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Origin of the Impulsive Heating in the Solar Transition Region

Presentation #107.03 in the session Coronal Heating: Present Understanding and Future Progress II.

Published onOct 20, 2022
Origin of the Impulsive Heating in the Solar Transition Region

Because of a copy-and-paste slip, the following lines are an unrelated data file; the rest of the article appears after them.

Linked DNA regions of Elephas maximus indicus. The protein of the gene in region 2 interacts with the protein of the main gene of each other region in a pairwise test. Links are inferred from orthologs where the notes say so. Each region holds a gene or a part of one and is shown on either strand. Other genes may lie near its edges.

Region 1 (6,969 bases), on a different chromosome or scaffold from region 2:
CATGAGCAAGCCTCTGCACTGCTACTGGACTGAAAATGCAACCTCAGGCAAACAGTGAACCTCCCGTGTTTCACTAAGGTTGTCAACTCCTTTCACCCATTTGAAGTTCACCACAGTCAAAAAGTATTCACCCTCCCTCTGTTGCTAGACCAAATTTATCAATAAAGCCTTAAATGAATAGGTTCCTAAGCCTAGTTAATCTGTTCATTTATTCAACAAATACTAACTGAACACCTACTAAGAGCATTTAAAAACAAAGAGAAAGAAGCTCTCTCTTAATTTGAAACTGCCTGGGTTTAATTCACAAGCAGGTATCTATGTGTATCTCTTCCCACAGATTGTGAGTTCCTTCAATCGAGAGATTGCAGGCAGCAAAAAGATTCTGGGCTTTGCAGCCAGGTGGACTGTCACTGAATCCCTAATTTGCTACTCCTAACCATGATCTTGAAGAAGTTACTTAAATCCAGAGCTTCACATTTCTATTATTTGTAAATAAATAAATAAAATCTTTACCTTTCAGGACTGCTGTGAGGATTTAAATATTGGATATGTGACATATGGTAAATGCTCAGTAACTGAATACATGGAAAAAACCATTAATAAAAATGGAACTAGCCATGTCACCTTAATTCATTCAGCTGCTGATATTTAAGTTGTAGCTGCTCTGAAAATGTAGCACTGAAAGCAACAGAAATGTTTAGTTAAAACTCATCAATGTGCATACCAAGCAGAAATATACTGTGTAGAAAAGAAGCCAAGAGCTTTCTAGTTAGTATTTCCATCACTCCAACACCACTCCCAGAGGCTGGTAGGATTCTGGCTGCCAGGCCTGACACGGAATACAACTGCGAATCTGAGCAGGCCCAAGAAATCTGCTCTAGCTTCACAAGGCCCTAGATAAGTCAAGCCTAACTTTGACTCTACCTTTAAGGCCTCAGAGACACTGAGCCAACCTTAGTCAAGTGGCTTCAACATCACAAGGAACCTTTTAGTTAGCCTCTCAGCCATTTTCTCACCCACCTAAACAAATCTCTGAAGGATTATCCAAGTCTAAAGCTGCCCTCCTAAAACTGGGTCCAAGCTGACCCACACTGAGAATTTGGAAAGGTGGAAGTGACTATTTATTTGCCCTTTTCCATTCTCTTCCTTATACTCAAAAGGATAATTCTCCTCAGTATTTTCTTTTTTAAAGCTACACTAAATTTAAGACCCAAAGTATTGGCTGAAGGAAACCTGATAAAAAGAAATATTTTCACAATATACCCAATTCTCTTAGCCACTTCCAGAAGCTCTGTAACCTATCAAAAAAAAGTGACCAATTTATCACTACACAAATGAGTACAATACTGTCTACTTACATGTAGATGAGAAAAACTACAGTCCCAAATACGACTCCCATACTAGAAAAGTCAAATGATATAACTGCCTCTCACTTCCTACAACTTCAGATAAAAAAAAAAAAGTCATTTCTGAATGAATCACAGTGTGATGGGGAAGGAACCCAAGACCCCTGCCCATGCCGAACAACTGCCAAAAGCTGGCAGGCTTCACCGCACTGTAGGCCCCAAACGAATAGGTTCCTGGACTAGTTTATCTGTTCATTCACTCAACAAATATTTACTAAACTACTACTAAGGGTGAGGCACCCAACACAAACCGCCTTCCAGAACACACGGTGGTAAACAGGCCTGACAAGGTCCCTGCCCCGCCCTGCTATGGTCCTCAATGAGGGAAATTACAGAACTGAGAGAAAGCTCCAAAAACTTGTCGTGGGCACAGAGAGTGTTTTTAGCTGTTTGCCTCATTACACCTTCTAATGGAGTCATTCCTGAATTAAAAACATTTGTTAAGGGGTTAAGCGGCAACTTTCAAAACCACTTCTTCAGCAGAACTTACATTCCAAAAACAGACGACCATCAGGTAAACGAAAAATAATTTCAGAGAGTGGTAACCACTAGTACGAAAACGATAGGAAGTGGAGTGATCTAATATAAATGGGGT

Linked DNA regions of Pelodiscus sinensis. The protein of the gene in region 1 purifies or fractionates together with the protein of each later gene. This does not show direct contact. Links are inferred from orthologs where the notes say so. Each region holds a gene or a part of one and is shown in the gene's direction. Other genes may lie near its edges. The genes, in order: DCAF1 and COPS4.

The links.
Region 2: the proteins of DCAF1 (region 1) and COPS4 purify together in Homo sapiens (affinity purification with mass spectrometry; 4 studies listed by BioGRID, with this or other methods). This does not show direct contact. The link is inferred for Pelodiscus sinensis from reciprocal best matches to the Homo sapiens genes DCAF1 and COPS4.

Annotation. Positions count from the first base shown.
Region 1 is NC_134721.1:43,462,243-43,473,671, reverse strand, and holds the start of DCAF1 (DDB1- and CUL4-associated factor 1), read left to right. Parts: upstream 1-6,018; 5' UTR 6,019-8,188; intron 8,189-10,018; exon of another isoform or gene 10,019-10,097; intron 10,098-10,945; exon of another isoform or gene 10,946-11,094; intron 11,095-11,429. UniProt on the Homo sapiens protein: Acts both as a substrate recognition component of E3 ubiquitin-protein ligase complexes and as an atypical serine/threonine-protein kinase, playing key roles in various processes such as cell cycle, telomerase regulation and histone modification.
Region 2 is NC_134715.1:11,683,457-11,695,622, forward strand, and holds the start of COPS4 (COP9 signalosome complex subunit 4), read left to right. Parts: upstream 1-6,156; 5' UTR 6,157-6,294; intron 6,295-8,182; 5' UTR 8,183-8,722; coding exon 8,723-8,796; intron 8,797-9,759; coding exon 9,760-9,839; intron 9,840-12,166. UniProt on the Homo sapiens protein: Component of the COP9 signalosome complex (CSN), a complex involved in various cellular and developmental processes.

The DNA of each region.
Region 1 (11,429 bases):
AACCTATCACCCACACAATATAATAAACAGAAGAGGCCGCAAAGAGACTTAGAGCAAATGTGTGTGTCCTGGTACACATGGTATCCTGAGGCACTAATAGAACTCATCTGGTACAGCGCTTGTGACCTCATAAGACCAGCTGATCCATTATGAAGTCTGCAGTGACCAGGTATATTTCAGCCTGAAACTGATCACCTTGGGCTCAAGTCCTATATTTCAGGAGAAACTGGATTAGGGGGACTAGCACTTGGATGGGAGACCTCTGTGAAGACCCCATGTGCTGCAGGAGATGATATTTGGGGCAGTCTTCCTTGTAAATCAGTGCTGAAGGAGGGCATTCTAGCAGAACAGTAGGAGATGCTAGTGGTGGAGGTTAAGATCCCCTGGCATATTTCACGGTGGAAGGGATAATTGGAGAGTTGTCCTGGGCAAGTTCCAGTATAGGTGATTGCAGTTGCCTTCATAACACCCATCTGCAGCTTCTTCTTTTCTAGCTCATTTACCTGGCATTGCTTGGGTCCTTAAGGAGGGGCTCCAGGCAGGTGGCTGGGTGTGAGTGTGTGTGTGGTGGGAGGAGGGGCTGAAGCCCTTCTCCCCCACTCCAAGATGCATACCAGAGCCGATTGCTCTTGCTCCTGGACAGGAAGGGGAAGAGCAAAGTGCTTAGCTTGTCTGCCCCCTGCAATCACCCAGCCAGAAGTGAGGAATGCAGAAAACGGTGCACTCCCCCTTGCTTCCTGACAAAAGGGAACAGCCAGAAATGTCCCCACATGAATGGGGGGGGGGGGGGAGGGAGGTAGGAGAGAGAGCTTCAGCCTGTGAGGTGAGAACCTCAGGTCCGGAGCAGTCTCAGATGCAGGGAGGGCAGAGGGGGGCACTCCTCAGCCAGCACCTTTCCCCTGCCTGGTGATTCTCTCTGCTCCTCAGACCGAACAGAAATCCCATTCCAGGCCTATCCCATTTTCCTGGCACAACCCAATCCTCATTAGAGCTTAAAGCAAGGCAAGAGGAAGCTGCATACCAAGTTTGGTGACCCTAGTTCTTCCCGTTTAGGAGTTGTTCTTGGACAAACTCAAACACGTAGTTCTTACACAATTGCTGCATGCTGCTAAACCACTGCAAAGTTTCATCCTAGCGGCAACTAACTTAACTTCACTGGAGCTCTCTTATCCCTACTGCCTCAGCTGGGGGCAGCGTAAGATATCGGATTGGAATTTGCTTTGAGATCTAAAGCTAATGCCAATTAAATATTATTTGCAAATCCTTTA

The two primary candidates for coronal heating are small-scale reconnection (nanoflares) and plasma wave energy deposition. Our previous work (Bahauddin, Bradshaw, and Winebarger, Nature Astronomy 2021) marked the first time scientists captured the full life-cycle of a nanoflare — from bright origin to decaying demise in solar transition region. In this talk, I will cover how we were able to reveal that the small, low-lying loops residing in the solar transition region are in fact multi-stranded and that their observed electromagnetic spectra are a consequence of the dense plasma undergoing non-equilibrium ionization. One of the central findings of the work was that, in such a plasma, heavier ions (e.g. Si over O) are preferentially accelerated, consistent with ion-cyclotron heating mediated by reconnection. Recently we have extended that work with both detail studies of the individual events and the estimation of the spatiotemporal statistics of many events. An interesting finding of this work is the coexistence of multiple time scales in the dynamics: while the apex of the low-lying loops are impulsively heated by reconnection (< 10 s), their foot-points are heated on a much slower, periodic timescale, showing spectral signatures similar to magneto-acoustic wave-energy deposition. Thus both wave and nanoflares heating may be found at different locations in the same small scale structures in this region. A complementary investigation on resolving the individual sources of acoustic emissions (Bahauddin and Rast, ApJ 2021) in a simulated photosphere reveals that the emissions are clustered at a spatial scale of several Mm, consistent with the spatial scale of the footpoints of low-lying loops. Thus it is becoming possible to both observe and model how the photosphere supplies acoustic energy, how that energy is converted to various MHD modes in the chromosphere and how these waves drive the small-scale loops as precursors for reconnection mediated heating — reopening the paradigm of a unified atmospheric model. With DKIST coming online with its multi-instrument abilities, we should be able to observe these multi-scale, multi-height processes in action.

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